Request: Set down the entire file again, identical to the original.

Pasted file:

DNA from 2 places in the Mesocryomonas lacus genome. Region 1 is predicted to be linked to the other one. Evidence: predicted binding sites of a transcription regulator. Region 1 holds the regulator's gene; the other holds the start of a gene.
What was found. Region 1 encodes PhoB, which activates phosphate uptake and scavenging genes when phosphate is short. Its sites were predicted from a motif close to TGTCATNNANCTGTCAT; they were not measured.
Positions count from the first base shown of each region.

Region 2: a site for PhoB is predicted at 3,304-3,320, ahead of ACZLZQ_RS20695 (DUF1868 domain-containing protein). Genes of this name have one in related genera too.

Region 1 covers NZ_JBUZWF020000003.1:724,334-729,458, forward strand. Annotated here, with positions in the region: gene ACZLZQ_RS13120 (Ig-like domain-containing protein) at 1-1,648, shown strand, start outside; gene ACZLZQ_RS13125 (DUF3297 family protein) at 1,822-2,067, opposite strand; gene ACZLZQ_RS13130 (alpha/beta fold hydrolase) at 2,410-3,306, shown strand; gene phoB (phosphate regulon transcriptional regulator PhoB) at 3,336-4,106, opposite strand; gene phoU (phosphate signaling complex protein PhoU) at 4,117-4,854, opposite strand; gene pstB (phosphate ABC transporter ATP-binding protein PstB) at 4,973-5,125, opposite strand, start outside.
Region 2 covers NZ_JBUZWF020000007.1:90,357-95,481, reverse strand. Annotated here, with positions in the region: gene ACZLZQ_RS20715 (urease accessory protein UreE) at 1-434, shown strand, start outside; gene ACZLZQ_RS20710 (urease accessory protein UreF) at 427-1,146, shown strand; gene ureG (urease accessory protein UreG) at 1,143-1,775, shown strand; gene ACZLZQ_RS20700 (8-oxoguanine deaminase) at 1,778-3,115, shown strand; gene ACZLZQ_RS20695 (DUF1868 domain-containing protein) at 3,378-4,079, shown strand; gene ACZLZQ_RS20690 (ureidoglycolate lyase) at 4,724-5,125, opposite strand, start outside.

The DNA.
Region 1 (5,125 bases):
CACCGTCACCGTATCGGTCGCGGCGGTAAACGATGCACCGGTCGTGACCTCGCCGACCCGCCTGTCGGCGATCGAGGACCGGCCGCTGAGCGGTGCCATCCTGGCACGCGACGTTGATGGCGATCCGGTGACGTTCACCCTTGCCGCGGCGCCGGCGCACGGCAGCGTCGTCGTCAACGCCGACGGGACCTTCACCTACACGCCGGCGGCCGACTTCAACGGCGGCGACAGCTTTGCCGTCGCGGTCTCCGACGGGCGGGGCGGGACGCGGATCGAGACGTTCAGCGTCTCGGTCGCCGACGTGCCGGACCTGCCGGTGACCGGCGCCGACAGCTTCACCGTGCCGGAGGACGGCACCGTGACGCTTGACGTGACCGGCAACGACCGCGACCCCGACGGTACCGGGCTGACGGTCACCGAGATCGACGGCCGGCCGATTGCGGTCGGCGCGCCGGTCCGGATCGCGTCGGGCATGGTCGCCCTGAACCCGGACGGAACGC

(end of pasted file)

DNA from 2 places in the Mesocryomonas lacus genome. Region 1 is predicted to be linked to the other one. Evidence: predicted binding sites of a transcription regulator. Region 1 holds the regulator's gene; the other holds the start of a gene.
What was found. Region 1 encodes PhoB, which activates phosphate uptake and scavenging genes when phosphate is short. Its sites were predicted from a motif close to TGTCATNNANCTGTCAT; they were not measured.
Positions count from the first base shown of each region.

Region 2: a site for PhoB is predicted at 3,304-3,320, ahead of ACZLZQ_RS20695 (DUF1868 domain-containing protein). Genes of this name have one in related genera too.

Region 1 covers NZ_JBUZWF020000003.1:724,334-729,458, forward strand. Annotated here, with positions in the region: gene ACZLZQ_RS13120 (Ig-like domain-containing protein) at 1-1,648, shown strand, start outside; gene ACZLZQ_RS13125 (DUF3297 family protein) at 1,822-2,067, opposite strand; gene ACZLZQ_RS13130 (alpha/beta fold hydrolase) at 2,410-3,306, shown strand; gene phoB (phosphate regulon transcriptional regulator PhoB) at 3,336-4,106, opposite strand; gene phoU (phosphate signaling complex protein PhoU) at 4,117-4,854, opposite strand; gene pstB (phosphate ABC transporter ATP-binding protein PstB) at 4,973-5,125, opposite strand, start outside.
Region 2 covers NZ_JBUZWF020000007.1:90,357-95,481, reverse strand. Annotated here, with positions in the region: gene ACZLZQ_RS20715 (urease accessory protein UreE) at 1-434, shown strand, start outside; gene ACZLZQ_RS20710 (urease accessory protein UreF) at 427-1,146, shown strand; gene ureG (urease accessory protein UreG) at 1,143-1,775, shown strand; gene ACZLZQ_RS20700 (8-oxoguanine deaminase) at 1,778-3,115, shown strand; gene ACZLZQ_RS20695 (DUF1868 domain-containing protein) at 3,378-4,079, shown strand; gene ACZLZQ_RS20690 (ureidoglycolate lyase) at 4,724-5,125, opposite strand, start outside.

The DNA.
Region 1 (5,125 bases):
CACCGTCACCGTATCGGTCGCGGCGGTAAACGATGCACCGGTCGTGACCTCGCCGACCCGCCTGTCGGCGATCGAGGACCGGCCGCTGAGCGGTGCCATCCTGGCACGCGACGTTGATGGCGATCCGGTGACGTTCACCCTTGCCGCGGCGCCGGCGCACGGCAGCGTCGTCGTCAACGCCGACGGGACCTTCACCTACACGCCGGCGGCCGACTTCAACGGCGGCGACAGCTTTGCCGTCGCGGTCTCCGACGGGCGGGGCGGGACGCGGATCGAGACGTTCAGCGTCTCGGTCGCCGACGTGCCGGACCTGCCGGTGACCGGCGCCGACAGCTTCACCGTGCCGGAGGACGGCACCGTGACGCTTGACGTGACCGGCAACGACCGCGACCCCGACGGTACCGGGCTGACGGTCACCGAGATCGACGGCCGGCCGATTGCGGTCGGCGCGCCGGTCCGGATCGCGTCGGGCATGGTCGCCCTGAACCCGGACGGAACGC